Arimidex and Depression
Side effects can happen with Arimidex, and depression has been reported in women taking the drug. However, because depression is also common in the general population and typically affects people with cancer, it is unclear if the medication is causing the depression or if other factors are responsible. If you are taking Arimidex and depression symptoms become evident, talk to your healthcare provider. Antidepressants or a support group may be necessary.
Arimidex and Depression: An OverviewSeveral side effects are possible for women taking Arimidex® (anastrozole), and depression may be one of them.
In clinical studies, up to 13 percent of women taking the drug reported depression as a side effect, and up to 19 percent reported having some mood disturbance. This data comes from clinical trials that extensively studied Arimidex in thousands of people and documented its side effects.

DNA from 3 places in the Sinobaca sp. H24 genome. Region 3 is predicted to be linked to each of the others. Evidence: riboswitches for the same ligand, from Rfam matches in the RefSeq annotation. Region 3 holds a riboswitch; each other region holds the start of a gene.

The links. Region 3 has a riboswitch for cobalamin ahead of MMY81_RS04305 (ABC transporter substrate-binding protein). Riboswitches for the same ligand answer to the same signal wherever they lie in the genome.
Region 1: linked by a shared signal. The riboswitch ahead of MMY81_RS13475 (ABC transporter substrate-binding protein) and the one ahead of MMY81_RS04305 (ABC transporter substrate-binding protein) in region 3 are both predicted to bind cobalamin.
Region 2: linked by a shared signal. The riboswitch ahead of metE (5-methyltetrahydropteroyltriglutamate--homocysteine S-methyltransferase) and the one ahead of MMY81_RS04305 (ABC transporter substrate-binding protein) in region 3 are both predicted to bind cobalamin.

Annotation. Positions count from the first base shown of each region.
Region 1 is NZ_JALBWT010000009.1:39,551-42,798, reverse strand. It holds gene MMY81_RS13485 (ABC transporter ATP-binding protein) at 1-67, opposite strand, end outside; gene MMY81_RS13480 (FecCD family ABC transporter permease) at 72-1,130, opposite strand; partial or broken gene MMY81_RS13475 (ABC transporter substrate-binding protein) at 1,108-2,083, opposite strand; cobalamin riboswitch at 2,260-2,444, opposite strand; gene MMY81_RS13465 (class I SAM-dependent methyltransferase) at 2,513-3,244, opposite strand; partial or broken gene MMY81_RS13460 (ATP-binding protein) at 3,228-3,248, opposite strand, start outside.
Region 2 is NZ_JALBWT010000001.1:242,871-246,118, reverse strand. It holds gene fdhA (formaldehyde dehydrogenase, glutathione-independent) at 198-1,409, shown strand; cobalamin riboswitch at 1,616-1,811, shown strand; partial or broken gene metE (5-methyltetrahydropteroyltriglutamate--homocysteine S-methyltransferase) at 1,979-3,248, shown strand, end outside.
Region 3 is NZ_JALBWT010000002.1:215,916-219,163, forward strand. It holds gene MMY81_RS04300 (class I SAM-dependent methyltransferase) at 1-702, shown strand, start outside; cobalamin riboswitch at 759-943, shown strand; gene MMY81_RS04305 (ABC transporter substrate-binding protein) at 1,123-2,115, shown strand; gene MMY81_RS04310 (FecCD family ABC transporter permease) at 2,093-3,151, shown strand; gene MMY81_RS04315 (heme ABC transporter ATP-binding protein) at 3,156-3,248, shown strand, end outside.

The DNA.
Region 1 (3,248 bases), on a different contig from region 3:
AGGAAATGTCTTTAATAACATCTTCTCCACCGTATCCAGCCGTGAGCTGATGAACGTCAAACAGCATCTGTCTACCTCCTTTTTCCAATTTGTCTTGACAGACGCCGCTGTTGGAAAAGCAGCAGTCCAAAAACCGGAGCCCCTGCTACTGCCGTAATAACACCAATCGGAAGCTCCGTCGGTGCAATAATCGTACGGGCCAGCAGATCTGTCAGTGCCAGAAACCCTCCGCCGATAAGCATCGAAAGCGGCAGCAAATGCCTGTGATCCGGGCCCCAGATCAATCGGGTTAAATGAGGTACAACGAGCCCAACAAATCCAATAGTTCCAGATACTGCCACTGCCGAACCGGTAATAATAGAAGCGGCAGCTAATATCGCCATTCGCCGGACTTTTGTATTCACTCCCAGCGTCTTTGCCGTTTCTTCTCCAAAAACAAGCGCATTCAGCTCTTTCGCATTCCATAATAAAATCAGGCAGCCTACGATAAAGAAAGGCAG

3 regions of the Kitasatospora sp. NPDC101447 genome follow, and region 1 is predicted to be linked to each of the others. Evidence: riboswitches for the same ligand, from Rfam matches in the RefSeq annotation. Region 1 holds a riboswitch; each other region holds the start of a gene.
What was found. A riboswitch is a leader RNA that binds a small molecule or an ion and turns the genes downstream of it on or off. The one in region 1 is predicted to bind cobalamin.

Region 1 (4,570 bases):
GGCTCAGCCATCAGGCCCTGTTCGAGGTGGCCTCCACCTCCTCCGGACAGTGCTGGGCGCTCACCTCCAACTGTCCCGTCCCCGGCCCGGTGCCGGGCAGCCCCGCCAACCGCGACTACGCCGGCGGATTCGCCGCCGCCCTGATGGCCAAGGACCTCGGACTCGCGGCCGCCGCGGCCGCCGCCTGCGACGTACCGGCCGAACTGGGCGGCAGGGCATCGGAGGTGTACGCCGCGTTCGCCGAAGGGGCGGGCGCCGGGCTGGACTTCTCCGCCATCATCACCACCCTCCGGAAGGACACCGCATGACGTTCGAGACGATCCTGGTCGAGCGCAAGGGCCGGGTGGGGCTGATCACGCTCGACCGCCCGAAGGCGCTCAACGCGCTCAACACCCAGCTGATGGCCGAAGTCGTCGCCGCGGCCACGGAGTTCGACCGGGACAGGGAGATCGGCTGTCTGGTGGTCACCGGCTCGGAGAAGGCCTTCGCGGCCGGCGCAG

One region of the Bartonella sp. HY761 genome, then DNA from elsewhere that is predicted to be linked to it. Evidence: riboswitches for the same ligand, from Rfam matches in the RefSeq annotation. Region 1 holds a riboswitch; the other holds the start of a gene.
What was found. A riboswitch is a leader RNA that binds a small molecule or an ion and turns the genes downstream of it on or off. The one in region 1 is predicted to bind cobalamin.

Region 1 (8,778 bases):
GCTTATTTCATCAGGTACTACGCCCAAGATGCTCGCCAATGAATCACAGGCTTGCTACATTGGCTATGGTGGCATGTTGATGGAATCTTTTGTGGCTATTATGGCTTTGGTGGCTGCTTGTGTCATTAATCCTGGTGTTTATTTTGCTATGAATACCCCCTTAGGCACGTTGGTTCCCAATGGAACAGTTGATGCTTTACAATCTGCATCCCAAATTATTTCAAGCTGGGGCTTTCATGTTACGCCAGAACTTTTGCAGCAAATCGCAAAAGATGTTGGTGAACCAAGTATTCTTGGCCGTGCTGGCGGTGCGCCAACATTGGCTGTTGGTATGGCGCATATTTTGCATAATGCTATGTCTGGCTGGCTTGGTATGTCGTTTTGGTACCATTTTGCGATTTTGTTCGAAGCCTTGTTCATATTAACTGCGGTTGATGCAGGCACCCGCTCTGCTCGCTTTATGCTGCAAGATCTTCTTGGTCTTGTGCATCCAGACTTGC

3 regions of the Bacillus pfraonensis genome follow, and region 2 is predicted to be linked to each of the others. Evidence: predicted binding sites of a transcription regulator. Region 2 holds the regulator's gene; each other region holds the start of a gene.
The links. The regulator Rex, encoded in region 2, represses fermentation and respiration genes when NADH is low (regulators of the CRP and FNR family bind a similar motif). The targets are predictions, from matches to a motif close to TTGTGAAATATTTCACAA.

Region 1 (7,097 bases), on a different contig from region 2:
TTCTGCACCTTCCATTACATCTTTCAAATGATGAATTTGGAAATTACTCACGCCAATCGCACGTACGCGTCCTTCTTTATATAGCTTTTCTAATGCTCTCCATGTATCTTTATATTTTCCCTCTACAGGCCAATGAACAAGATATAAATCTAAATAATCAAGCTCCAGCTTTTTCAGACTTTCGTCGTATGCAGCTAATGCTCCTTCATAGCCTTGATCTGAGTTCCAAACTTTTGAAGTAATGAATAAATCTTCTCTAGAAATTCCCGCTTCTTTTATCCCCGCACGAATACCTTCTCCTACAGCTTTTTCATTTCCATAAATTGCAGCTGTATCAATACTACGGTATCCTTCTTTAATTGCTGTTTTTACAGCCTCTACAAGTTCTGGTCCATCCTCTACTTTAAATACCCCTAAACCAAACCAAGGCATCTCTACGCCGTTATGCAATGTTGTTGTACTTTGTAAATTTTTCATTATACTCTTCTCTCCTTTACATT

The challenge with Arimidex and depression, however, is that given how rarely depression is reported with the drug and how common it is within the general population (particularly in women with breast cancer), it is difficult to tell whether depression is caused by Arimidex, other factors, or a combination of both.
Arimidex and Depression: Understanding Clinical TrialsBefore most medicines are approved, they must go through several clinical studies where thousands of people are given a particular medicine and compared to a group of people not given the medicine. In these studies, side effects are always carefully documented. This way, it is possible to see what side effects occur, how often they appear, and how they compare to the group not taking the medicine.
However, sometimes it is unethical to not treat a condition. This is the case in cancer studies. Because it would be unethical to not treat breast cancer, Arimidex cannot be compared to a placebo ("sugar pill"). Therefore, it is difficult to tell if a side effect is due to Arimidex, other factors, or a combination of both.